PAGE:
Carolina Hurricanes 2016-2017: What to expect
It’s time. There’s no other way to say it.
In this, the third season under Ron Francis and Bill Peters, the Carolina Hurricanes’ time has come.
It is not unfair, in fact it is entirely proper, to expect the Hurricanes to make the playoffs this season, or at the very least be in the race down to the final few days.
After seven years in the postseason wilderness, a streak exceeded only by the Edmonton Oilers, it’s time for the drought to come to an end. This is the season. This is the time.
Francis has been given considerable leeway from fans aware of the need for a retooling, even if Francis spent the previous three years as part of the front-office team that put the franchise in this position. He has carefully and deliberately followed that slow and winding path, waiting until the last moment to trade Eric Staal, letting contracts expire, amassing young talent, sticking with Cam Ward.
Only eight players remain from the team Francis inherited. Only three of them are on contracts signed before he took control. Whatever changes he wanted to make, whatever changes he could make, he has made. This is his team now, not the previous regime’s.
Francis has proven to be a cautious and careful general manager who has established a more solid footing, reloaded the farm system and put the franchise on an unquestioned upward slope. Other than the expensive and unavoidable buyout of Alexander Semin, he chose not to make drastic immediate moves, choosing the presumably safer but unquestionably slower long game.
Even the long game must produce results eventually.
Meanwhile, Peters deserves credit for instilling in this group a ruthlessly efficient style of play that should bring them success, that creates scoring chances the Hurricanes just haven’t been good enough to finish. The addition of Teuvo Teravainen, Sebastian Aho and Lee Stempniak along with the presumed continuing development of still-young players like Elias Lindholm and Victor Rask gives the Hurricanes a chance to close that gap.
Last year, we were on the edge of playoffs the whole season, so it would only make sense we were going to take another step forward.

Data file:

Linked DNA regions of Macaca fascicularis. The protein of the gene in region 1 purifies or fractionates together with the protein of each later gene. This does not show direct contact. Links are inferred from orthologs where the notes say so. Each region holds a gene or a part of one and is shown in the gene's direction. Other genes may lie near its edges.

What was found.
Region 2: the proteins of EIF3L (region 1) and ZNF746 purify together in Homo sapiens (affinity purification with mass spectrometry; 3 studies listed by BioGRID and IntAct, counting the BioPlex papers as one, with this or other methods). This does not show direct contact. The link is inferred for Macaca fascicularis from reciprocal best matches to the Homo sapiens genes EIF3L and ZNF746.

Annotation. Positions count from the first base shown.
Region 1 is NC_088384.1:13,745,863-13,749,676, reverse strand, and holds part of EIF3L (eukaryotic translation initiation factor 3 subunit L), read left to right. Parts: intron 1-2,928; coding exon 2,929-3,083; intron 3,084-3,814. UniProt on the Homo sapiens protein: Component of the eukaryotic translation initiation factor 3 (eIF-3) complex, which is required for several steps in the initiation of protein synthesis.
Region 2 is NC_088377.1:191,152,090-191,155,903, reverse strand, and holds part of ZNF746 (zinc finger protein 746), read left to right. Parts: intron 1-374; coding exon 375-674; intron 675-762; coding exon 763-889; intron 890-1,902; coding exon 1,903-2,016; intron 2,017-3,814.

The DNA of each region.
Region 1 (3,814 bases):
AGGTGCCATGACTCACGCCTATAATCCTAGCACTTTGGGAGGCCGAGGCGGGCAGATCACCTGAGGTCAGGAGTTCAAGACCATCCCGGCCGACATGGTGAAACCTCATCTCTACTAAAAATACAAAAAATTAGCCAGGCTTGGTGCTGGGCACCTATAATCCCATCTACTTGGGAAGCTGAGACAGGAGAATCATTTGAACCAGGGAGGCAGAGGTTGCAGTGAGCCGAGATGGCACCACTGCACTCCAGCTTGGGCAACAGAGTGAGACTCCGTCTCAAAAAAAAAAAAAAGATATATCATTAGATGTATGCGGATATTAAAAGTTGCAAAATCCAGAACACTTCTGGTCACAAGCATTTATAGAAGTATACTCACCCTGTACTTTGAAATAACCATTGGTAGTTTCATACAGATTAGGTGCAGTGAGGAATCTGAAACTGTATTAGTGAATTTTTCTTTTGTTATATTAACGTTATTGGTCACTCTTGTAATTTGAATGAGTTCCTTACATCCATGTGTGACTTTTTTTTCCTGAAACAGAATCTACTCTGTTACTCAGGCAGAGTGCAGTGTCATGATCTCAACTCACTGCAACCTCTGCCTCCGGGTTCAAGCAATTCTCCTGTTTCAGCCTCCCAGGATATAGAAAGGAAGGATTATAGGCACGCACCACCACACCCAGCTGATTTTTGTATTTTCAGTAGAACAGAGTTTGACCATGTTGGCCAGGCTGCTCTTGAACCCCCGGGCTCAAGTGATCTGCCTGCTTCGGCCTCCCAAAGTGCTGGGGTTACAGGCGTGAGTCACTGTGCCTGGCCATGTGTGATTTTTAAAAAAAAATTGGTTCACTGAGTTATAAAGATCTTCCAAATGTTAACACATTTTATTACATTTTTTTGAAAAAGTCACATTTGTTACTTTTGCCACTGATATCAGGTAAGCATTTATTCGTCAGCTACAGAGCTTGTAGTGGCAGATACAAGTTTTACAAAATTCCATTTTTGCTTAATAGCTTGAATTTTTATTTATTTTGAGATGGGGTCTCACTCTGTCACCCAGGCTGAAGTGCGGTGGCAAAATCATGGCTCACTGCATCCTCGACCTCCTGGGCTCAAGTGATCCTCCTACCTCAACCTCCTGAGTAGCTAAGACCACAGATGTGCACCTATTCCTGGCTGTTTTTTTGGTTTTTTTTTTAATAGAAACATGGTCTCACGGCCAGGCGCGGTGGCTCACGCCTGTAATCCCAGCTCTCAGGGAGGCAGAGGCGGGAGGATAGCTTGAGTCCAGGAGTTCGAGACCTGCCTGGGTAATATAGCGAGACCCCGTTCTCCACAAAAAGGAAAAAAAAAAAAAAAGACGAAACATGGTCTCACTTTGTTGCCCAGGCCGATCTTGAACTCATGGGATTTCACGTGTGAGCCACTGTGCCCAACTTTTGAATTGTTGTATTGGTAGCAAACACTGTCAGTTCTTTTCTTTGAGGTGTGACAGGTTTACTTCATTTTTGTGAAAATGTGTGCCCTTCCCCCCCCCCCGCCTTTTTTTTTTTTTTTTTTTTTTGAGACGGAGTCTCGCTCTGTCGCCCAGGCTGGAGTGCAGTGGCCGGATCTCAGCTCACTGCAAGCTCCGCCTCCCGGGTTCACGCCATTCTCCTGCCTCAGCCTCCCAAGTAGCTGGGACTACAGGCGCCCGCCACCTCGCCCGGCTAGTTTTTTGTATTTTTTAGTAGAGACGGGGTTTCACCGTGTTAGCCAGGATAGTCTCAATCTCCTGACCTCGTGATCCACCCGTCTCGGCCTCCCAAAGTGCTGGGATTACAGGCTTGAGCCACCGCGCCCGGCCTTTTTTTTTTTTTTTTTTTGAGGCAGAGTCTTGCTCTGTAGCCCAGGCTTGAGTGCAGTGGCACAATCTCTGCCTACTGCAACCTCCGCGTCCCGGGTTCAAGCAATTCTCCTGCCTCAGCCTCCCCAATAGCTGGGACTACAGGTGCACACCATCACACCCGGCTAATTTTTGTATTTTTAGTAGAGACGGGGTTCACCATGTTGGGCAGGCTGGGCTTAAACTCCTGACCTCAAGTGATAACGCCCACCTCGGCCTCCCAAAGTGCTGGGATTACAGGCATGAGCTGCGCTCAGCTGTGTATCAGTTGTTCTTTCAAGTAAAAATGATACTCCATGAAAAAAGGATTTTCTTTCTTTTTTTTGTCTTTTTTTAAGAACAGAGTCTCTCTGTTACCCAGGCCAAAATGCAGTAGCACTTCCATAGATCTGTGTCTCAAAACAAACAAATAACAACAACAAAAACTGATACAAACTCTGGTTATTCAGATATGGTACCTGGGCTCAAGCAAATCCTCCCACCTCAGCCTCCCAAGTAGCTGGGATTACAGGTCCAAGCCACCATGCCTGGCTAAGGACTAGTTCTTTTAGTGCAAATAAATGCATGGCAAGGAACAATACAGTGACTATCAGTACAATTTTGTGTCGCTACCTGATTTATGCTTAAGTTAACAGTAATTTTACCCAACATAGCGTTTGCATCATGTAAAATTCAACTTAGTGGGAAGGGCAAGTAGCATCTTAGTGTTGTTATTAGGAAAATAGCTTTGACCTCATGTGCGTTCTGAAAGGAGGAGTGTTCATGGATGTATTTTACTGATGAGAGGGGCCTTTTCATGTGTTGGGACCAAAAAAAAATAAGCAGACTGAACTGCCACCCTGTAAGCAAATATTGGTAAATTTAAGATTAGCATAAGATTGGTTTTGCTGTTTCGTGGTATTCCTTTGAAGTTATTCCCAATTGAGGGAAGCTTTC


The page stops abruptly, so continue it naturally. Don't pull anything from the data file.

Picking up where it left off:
Canes forward Andrej Nestrasil
If they can’t, then it’s on Peters. There’s no more decrying a lack of talent. After two years of mixing and matching the old and new, these are Francis’ players. This is the hand Peters has been dealt.
“In my mind, I think we’re going to be right there battling for a spot,” Jordan Staal said. “That’s what I think. Everyone’s got their own opinions.”
While the Hurricanes have not arrived at this point quickly, they enter their third season of this regime in a position to make this some kind of turning point, whether an interim position of increased competitiveness or finally putting an end to the postseason drought.
Andrej Nestrasil, a waiver claim in the middle of the 2014-15 season, has witnessed the process, start to would-be finish.
“First year, when I got here, we were out of the playoffs already, and it was the beginning of the season,” Nestrasil said. “Last year, we were on the edge of playoffs the whole season, so it would only make sense we were going to take another step forward.”
That hinges on many unknowns, Ward staying healthy being perhaps the biggest based on Eddie Lack’s play last season. Sticking with that goaltending tandem was Francis’ biggest gamble, one predicated on his assessment of the options elsewhere in terms of both quality and finances.
Regardless, we have reached a point where everyone – Francis, Peters, the players – can be held accountable for the team’s on-ice performance now, not some undefined time down the road.
Every rebuilding team must make a transition to being about the present more than the future. That moment has arrived for the Hurricanes this season. The rebuilding process may not be fully complete, but it’s far enough along where it’s fair to expect some results.
Luke DeCock: 919-829-8947, firstname.lastname@example.org, @LukeDeCock